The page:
Asset Impairment and Disposal

New accounting guidance for long-lived assets.

BY RANDALL W. LUECKE AND DAVID T. MEETING
March 1, 2002

EXECUTIVE SUMMARY
TO ESTABLISH A SINGLE MODEL BUSINESSES CAN follow, FASB issued Statement no. 144, Accounting for the Impairment or Disposal of Long-Lived Assets. FASB intends it to resolve implementation issues that arose from its predecessor, Statement no. 121, Accounting for the Impairment of Long-Lived Assets and for Long-Lived Assets to Be Disposed Of.

IMPAIRMENT EXISTS WHEN THE CARRYING AMOUNT of a long-lived asset or asset group exceeds its fair value and is nonrecoverable. CPAs should test for impairment when certain changes occur, including a significant decrease in the market price of a long-lived asset, a change in how the company uses an asset or changes in the business climate that could affect the asset’s value.

FAIR VALUE IS THE AMOUNT AN ASSET COULD be bought or sold for in a current transaction between willing parties. Quoted prices in active markets are the best evidence of fair values. Because market prices are not always available, CPAs should base fair-value estimates on the best information available or use valuation techniques such as the expected-present-value method or the traditional-present-value method.

WHEN A COMPANY RECOGNIZES AN IMPAIRMENT loss for an asset group, it must allocate the loss to the assets in the group on a pro rata basis. It must also disclose in the notes to the financial statements a description of the impaired asset and the facts and circumstances leading to the impairment.

COMPANIES MUST PRESENT LONG-LIVED ASSETS HELD for sale separately in the financial statements and not offset them against liabilities. Statement no. 144 requires certain disclosures in the notes to the financial statements including the circumstances leading to the disposal, the manner and timing and the gain or loss on sale.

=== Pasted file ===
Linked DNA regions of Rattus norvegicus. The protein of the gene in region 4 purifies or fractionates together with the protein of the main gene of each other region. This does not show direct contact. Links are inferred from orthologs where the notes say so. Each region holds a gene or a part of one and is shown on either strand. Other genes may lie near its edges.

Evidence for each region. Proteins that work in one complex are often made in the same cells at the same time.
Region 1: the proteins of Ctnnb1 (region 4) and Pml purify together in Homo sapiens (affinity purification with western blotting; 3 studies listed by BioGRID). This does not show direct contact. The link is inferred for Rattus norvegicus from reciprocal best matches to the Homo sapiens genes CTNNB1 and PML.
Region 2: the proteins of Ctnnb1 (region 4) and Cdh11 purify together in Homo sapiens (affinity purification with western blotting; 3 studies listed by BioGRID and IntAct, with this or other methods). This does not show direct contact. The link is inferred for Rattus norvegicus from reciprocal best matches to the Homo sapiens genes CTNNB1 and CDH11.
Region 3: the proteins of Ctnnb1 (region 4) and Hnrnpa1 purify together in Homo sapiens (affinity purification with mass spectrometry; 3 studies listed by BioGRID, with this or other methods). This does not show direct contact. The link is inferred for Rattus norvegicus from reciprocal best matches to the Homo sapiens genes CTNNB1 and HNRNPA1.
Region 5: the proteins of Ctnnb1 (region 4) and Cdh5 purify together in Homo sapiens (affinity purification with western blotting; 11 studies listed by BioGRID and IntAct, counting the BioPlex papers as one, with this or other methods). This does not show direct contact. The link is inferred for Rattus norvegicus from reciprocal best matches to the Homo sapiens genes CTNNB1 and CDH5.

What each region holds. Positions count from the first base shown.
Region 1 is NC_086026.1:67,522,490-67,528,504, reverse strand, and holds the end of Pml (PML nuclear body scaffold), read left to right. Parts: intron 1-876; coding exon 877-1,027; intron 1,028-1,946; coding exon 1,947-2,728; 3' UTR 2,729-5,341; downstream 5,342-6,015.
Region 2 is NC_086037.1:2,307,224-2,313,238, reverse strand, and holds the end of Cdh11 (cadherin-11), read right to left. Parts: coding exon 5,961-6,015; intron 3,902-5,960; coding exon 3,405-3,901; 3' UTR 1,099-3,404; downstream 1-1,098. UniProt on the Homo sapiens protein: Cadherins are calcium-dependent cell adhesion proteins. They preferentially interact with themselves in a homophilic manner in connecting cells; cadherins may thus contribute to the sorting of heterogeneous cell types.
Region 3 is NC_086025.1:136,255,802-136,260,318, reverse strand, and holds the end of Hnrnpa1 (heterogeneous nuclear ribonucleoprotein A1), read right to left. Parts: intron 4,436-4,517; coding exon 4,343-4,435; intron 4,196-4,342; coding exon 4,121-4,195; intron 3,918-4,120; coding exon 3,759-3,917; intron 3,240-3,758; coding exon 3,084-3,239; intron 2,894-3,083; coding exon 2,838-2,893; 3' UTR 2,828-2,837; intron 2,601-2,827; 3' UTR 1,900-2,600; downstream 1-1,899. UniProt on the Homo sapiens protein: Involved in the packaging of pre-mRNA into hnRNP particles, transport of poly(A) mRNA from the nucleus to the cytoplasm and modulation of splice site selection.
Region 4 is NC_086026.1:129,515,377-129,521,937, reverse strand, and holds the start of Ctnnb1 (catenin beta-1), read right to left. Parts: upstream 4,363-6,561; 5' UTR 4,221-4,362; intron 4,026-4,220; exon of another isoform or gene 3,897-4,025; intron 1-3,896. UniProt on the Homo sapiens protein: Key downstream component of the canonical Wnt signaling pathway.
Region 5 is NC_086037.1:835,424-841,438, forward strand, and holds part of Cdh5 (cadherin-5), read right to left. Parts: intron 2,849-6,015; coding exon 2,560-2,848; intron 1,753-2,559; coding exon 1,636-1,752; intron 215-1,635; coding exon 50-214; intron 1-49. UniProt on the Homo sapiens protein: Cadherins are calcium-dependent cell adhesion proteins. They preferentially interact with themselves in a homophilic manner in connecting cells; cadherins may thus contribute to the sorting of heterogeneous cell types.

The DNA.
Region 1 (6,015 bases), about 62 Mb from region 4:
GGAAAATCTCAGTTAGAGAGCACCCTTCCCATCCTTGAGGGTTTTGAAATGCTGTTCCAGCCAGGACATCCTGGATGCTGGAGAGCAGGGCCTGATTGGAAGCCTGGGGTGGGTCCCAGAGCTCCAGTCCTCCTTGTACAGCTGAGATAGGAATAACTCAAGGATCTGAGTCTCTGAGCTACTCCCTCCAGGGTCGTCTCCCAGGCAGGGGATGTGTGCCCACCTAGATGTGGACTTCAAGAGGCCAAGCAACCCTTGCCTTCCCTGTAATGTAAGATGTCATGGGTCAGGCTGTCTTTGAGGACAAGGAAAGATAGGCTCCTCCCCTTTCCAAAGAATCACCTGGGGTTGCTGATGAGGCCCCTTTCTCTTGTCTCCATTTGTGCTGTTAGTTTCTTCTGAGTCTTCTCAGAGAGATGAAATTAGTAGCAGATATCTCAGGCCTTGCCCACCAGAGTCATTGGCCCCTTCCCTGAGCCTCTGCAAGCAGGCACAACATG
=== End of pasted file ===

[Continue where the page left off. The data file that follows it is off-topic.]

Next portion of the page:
DAVID T. MEETING, CPA, DBA, is professor of accounting at Cleveland State University. His e-mail address is d.meeting@csuohio.edu . RANDALL W. LUECKE, CPA, CMA, CFM, is vice-president, finance, at CSA Group in Toronto. His e-mail address is randall.luecke@csagroup.org .
 
or many years, companies and other entities accounted for the disposal or expected disposal of long-lived assets that were a segment of a business using one set of rules and the disposal of long-lived assets that were not a segment of a business using another standard. To establish a single model for all long-lived assets, FASB issued Statement no. 144, Accounting for the Impairment or Disposal of Long-Lived Assets.
The new standard supersedes Statement no. 121, Accounting for the Impairment of Long-Lived Assets and for Long-Lived Assets to Be Disposed Of and a portion of APB Opinion no. 30, Reporting the Results of Operations—Reporting the Effects of Disposal of a Segment of a Business, and Extraordinary, Unusual and Infrequently Occurring Events and Transactions. FASB intends Statement no. 144 to resolve significant implementation issues that arose from Statement no. 121. This article explains the new guidance and how CPAs can implement it.

LONG-LIVED ASSETS TO BE HELD AND USED

Businesses recognize impairment when the financial statement carrying amount of a long-lived asset or asset group exceeds its fair value and is not recoverable. A carrying amount is not recoverable if it is greater than the sum of the undiscounted cash flows expected from the asset’s use and eventual disposal. FASB defines impairment loss as the amount by which the carrying value exceeds an asset’s fair value.

CPAs need not check every asset an entity owns in each reporting period. When circumstances change indicating a carrying amount may not be recoverable, CPAs should test the asset for impairment. A test may be called for when one or more of these events occur:

A significant decrease in the market price of a long-lived asset.

A significant change in how a company uses a long-lived asset or in its physical condition.

A significant change in legal factors or in the business climate that could affect an asset’s value, including an adverse action or assessment by a regulator (such as if the EPA rules that a company is polluting a stream and must change its manufacturing process, thereby decreasing the value of its plant or equipment).

An accumulation of cost significantly greater than the amount originally expected to acquire or construct a long-lived asset.

A current-period operating or cash flow loss combined with a history of such losses or a forecast demonstrating continued losses associated with use of a long-lived asset.

An expectation the entity will sell or otherwise dispose of a long-lived asset significantly before the end of its previously estimated useful life.